Shale gas can't kill the Alaska gas pipeline but the politicians and the taxman can. I'm hoping the recent changes in Parnell's administration will pan out.

Saturday, November 27, 2010

In Other Energy News....

Sustina Hydro endorsed by Governor Parnell

From the State of Alaska Website:

Governor Parnell Backs Susitna Dam Project

November 24, 2010, Juneau, Alaska – Governor Sean Parnell today announced his support for the Low Watana site on the Susitna River as the primary hydroelectric opportunity for Alaska’s Railbelt. The governor’s support follows the Alaska Energy Authority (AEA) recommendation for the large hydroelectric project.

“In order to provide low-cost electricity for the Interior and the Railbelt and to meet the state’s goal of having half of Alaska’s electricity generated by renewable resources by 2025, we must invest in a large-scale hydro project,” Governor Parnell said.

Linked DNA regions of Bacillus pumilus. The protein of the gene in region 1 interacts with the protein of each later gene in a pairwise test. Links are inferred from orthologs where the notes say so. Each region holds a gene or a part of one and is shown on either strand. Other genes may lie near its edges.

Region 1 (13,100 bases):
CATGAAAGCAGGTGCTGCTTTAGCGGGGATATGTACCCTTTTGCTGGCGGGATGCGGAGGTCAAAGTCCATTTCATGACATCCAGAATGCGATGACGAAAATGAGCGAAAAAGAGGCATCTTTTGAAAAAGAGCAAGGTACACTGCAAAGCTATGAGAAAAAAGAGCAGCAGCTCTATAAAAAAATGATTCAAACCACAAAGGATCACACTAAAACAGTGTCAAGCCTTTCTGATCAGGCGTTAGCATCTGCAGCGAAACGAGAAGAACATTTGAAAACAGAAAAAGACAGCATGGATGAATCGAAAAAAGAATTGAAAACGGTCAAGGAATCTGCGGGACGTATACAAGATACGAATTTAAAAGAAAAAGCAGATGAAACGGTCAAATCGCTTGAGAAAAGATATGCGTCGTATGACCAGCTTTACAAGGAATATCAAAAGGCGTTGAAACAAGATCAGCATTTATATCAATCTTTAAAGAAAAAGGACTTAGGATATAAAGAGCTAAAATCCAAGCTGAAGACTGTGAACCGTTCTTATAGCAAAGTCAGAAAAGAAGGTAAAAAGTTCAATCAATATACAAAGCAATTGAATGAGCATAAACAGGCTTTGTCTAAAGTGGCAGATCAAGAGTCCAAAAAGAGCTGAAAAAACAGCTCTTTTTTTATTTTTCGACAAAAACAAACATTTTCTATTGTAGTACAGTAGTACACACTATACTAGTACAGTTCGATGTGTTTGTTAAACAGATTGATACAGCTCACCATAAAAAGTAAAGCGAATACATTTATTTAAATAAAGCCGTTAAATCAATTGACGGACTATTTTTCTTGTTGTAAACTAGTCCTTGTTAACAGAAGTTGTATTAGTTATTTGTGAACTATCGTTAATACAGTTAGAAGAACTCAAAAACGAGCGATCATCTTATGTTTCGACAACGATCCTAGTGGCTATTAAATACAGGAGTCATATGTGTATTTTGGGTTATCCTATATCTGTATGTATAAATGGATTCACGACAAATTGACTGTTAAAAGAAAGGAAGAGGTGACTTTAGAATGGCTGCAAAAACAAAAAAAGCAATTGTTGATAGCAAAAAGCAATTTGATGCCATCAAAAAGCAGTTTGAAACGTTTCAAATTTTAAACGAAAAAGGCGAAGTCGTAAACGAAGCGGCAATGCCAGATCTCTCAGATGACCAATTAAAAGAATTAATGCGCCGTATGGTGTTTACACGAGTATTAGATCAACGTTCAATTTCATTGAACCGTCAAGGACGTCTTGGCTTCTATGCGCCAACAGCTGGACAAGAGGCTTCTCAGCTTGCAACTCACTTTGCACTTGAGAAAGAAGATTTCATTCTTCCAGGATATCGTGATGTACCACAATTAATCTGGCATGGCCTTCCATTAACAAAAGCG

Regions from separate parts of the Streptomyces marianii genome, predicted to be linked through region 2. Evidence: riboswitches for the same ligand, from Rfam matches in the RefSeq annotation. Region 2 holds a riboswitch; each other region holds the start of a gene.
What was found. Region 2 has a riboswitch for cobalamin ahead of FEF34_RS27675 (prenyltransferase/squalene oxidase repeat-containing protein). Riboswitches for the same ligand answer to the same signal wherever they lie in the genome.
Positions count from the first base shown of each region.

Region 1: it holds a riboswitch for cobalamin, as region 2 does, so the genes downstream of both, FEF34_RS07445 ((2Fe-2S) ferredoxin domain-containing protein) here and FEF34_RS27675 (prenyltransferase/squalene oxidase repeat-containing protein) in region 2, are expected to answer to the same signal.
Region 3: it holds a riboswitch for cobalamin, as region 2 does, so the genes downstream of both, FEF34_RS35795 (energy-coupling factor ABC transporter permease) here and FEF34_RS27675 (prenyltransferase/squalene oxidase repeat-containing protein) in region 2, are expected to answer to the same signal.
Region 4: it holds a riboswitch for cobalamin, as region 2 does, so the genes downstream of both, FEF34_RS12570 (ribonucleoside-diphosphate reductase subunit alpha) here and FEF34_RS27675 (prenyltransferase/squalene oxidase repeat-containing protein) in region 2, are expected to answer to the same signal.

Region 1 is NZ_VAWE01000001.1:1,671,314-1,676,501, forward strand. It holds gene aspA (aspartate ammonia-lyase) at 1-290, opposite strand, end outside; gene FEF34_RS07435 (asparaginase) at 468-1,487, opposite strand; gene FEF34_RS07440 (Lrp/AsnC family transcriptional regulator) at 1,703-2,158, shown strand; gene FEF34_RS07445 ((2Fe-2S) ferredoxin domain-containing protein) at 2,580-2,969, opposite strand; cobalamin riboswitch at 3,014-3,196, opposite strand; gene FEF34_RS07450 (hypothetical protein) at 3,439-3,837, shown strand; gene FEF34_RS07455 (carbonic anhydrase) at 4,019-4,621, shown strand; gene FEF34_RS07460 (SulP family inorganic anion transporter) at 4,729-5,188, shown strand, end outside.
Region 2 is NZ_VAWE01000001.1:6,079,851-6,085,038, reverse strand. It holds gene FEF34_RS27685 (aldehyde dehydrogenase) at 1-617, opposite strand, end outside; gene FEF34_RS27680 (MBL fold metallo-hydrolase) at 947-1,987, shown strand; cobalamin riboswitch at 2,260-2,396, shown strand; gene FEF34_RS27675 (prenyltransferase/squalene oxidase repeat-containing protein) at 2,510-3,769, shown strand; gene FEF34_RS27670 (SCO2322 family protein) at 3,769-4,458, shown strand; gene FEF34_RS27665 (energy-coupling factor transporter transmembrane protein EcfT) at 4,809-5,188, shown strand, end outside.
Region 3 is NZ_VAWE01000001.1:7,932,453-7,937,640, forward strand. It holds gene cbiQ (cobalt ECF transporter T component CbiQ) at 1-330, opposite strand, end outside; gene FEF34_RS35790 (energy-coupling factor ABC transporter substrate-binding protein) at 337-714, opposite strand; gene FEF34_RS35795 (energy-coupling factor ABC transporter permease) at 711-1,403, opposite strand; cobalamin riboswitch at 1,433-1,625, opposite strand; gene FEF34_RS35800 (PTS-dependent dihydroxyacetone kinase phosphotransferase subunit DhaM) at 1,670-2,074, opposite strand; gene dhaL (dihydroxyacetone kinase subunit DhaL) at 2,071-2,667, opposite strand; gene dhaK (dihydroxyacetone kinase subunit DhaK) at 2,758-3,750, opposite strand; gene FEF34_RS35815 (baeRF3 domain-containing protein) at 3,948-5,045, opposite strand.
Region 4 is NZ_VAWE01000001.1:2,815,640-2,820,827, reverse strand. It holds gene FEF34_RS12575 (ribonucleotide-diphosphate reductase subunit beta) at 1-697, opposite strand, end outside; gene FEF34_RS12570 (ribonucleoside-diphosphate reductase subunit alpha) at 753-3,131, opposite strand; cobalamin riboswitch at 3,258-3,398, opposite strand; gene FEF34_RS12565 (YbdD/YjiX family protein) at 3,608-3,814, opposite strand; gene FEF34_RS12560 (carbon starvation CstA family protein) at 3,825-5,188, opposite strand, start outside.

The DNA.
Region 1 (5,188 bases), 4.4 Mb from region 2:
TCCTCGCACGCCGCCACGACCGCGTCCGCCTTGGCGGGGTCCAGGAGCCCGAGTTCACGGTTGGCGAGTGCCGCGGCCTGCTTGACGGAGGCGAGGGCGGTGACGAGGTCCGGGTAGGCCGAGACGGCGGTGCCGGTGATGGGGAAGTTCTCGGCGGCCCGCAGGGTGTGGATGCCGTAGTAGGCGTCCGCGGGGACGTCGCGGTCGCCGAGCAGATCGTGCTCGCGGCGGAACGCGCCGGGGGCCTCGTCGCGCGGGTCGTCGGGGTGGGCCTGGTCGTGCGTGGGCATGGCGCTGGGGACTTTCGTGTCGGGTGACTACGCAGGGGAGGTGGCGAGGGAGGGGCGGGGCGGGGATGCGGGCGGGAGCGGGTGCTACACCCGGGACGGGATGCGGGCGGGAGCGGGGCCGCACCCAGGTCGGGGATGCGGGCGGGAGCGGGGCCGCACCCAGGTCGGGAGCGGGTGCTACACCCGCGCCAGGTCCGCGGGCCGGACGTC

Earlier this year, the Alaska Legislature appropriated funds to study the feasibility of major Alaska hydroelectric projects including Susitna, Chakachamna and Glacier Fork.

The AEA report concluded that the Susitna Project would produce two to three times more energy and at a lower per unit cost than the others; that Susitna is less likely to result in adverse environmental effects; that the project has fewer licensing and permitting complexities; that it can start sooner and involves simpler construction; and that it has a lower long-term operational risk factor.

Governor Parnell also announced he will propose legislation that will allow AEA to pursue funding for and ownership of the project.

AEA will hold a series of public workshops on the hydro project in February. A copy of AEA’s large hydro study is available at: